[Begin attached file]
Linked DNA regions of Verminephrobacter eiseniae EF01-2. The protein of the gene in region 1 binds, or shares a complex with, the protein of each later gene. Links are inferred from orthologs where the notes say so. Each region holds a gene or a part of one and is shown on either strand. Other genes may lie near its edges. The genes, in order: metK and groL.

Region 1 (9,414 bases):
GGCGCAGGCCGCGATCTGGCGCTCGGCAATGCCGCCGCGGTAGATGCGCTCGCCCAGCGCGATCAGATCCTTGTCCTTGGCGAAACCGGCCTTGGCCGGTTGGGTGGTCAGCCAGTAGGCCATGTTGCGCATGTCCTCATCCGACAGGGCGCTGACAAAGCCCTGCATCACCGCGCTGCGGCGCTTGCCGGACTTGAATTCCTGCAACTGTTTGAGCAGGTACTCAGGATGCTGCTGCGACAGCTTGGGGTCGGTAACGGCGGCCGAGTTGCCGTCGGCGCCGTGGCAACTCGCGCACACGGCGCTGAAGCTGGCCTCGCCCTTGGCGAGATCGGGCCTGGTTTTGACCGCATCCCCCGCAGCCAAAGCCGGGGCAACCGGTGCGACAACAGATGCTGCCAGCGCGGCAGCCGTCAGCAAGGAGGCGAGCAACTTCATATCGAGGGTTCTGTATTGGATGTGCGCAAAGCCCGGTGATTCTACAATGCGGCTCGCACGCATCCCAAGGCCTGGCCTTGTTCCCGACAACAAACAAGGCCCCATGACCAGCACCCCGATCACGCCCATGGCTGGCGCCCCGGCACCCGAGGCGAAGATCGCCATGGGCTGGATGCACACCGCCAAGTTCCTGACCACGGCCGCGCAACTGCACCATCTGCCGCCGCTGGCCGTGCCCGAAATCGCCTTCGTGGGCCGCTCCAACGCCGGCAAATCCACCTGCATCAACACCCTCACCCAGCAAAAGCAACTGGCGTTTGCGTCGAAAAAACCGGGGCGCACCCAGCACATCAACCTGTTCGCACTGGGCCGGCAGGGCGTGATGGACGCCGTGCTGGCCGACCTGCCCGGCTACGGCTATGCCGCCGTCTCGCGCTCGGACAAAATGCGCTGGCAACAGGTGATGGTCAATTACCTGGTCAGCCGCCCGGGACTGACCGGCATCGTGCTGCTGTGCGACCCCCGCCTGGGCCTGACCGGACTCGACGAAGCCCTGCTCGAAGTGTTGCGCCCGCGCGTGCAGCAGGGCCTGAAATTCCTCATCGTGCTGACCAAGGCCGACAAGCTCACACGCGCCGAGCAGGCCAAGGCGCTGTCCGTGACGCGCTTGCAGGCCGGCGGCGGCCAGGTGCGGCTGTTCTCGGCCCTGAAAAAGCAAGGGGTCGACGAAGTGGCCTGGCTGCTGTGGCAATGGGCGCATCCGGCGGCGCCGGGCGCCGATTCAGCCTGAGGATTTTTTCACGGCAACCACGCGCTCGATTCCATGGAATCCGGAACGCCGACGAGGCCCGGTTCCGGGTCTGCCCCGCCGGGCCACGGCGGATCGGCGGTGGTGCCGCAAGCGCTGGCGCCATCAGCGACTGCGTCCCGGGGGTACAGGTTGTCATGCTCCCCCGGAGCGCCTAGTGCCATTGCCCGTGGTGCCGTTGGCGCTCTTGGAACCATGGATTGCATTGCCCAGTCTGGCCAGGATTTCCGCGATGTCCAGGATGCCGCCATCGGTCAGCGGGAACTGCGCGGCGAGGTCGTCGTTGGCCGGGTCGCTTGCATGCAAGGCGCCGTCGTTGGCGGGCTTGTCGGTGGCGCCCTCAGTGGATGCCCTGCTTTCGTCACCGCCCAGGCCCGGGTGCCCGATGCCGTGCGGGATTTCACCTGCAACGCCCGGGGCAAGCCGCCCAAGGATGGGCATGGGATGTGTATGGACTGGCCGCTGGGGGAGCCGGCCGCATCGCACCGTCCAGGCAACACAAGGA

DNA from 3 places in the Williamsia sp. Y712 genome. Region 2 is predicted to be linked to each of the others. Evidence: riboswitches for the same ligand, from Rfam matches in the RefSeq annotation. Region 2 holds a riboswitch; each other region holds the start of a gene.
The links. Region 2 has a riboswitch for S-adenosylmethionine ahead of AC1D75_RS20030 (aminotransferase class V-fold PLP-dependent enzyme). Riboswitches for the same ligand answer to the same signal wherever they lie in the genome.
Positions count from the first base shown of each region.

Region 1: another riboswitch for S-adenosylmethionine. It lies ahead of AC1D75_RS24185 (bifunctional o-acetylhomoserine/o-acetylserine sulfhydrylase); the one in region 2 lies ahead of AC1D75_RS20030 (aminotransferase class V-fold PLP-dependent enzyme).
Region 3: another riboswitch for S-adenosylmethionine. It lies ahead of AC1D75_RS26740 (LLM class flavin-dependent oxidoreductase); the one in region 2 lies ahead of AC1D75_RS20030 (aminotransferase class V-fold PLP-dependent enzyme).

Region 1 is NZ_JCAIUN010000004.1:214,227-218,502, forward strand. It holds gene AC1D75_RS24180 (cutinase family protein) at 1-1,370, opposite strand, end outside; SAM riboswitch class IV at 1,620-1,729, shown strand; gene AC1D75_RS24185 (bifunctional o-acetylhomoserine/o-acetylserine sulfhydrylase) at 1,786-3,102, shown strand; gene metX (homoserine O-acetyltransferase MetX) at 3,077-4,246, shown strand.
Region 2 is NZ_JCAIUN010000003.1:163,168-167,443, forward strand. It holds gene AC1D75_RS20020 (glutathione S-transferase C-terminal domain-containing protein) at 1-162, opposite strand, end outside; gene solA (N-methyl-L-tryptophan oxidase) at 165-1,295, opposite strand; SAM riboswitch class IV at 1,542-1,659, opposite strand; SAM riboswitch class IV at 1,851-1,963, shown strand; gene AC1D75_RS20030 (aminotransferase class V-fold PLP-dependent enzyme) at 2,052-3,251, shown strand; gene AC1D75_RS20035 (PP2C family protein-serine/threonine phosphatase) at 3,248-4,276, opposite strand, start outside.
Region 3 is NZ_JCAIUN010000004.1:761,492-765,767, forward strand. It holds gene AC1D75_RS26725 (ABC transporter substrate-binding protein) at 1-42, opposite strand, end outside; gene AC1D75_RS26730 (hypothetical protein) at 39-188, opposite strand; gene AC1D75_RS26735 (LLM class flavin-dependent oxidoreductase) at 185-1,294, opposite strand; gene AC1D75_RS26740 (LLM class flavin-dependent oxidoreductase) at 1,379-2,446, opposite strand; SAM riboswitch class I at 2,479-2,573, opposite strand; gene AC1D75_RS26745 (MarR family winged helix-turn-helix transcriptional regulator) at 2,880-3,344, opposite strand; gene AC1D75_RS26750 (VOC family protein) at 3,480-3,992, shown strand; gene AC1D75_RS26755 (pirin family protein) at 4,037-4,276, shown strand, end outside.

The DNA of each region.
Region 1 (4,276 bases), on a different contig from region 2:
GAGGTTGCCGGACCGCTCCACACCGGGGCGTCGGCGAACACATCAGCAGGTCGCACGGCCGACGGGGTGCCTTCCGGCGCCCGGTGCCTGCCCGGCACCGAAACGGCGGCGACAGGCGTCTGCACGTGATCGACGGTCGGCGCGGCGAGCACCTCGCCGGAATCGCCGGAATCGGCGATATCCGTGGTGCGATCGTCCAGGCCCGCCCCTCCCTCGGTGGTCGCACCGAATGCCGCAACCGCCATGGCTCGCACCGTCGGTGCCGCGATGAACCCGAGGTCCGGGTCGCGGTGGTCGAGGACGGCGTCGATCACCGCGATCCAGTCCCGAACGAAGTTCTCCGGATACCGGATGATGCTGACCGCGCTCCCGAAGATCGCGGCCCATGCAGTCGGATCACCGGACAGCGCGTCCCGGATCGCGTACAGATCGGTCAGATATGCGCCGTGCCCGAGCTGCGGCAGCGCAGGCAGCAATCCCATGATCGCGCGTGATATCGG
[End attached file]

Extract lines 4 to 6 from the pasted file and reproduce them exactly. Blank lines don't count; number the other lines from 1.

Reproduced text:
DNA from 3 places in the Williamsia sp. Y712 genome. Region 2 is predicted to be linked to each of the others. Evidence: riboswitches for the same ligand, from Rfam matches in the RefSeq annotation. Region 2 holds a riboswitch; each other region holds the start of a gene.
The links. Region 2 has a riboswitch for S-adenosylmethionine ahead of AC1D75_RS20030 (aminotransferase class V-fold PLP-dependent enzyme). Riboswitches for the same ligand answer to the same signal wherever they lie in the genome.
Positions count from the first base shown of each region.